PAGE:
This was subsequently replaced by the Coordinated Universal Time (UTC – an arrangement of letters derived as a compromise between the English proposal to use ‘CUT’ and the French one to instead use ‘TUC’) system in 1960. To the effect of mild confusion, some countries nonetheless still retain the term GMT to refer to the UTC.

A map showing just time zones. If geography and science were solely used to determine time, this picture would be just 24 straight lines. Source.

In reality however, world time zones are based on political and economic factors rather than purely geographical ones. China, for example, only has one time zone as a symbol of unification — even though it spans at least three time zones. For this reason, in summer, sunrise will be at 7:30 AM in Kashgar, China while it’s at 3:30 AM in Harbin, China.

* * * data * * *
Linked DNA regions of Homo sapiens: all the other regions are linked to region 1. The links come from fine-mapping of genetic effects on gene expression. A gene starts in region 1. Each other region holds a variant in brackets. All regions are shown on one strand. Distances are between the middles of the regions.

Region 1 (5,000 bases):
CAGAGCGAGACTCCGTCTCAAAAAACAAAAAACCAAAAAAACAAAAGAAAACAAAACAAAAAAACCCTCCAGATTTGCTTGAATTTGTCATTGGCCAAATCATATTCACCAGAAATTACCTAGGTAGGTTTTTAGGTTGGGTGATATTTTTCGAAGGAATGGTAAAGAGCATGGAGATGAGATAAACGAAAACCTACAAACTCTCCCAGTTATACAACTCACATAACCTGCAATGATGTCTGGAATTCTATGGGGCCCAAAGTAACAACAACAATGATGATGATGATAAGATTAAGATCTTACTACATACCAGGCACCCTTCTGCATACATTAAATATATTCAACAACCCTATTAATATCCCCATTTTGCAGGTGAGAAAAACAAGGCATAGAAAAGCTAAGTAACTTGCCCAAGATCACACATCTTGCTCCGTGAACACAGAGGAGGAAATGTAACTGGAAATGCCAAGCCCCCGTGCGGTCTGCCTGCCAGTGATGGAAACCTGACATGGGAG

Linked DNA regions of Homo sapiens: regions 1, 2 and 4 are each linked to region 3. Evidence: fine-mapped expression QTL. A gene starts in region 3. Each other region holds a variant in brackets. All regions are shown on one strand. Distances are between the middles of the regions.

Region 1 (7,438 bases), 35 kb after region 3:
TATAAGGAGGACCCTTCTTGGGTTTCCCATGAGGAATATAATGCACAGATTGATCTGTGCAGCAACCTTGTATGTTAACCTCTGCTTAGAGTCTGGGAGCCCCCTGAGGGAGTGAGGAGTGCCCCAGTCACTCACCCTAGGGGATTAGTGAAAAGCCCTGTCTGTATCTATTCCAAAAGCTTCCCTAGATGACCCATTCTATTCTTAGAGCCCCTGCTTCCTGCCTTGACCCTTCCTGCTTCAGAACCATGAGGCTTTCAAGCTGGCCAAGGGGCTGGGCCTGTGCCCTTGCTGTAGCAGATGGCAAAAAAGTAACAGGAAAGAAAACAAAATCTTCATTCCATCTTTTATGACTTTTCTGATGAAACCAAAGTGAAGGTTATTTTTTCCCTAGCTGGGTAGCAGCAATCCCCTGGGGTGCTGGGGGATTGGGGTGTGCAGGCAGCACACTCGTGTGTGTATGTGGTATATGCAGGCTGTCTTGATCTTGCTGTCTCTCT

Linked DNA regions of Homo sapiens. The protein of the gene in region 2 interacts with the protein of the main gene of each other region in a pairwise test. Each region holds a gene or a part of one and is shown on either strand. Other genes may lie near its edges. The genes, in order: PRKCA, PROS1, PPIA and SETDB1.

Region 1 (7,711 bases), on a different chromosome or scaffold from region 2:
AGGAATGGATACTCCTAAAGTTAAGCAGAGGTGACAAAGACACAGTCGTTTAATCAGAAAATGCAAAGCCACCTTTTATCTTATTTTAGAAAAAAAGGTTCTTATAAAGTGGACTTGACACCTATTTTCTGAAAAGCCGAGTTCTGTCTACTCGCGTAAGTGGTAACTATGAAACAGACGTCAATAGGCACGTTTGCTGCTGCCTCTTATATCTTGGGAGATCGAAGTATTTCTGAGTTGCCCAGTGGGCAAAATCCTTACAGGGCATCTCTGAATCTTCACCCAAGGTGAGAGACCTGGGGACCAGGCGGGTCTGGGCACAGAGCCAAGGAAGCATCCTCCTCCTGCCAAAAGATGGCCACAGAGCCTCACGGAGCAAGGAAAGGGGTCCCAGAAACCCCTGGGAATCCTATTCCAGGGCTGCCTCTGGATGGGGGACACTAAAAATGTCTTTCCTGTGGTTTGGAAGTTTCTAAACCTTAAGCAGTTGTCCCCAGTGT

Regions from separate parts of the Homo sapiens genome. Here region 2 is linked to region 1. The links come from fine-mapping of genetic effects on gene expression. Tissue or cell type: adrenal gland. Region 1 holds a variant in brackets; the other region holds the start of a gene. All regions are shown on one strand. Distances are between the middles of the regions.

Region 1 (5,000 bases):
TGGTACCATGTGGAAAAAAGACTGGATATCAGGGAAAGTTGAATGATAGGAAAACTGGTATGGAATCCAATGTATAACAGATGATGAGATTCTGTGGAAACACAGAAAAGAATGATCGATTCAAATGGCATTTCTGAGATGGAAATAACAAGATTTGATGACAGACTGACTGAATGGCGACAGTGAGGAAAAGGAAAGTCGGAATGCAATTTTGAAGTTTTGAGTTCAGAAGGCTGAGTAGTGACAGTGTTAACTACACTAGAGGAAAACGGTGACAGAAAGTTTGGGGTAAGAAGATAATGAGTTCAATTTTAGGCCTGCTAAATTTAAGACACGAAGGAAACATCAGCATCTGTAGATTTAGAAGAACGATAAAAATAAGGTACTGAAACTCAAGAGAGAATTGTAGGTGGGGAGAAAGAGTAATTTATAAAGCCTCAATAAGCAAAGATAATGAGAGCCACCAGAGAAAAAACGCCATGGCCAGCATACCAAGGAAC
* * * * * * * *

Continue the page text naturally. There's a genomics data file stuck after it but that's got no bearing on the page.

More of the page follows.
Singapore too has had a history of changing its time for reasons beyond science and geography.

Daylight Saving Time in Singapore

In the midst of attempts at global standardisation, another concept, Daylight Saving Time (DST), was proposed in 1895. Given that in summer daylight tended to last longer, following a regular schedule would have meant that much of this additional daylight would have been spent sleeping. To prevent this and maximise the seasonal increase, it was proposed that during certain parts of the year, clocks should be wound forward such that people started and ended their day earlier, and could thus make use of the remaining evening light after the end of the workday for leisure.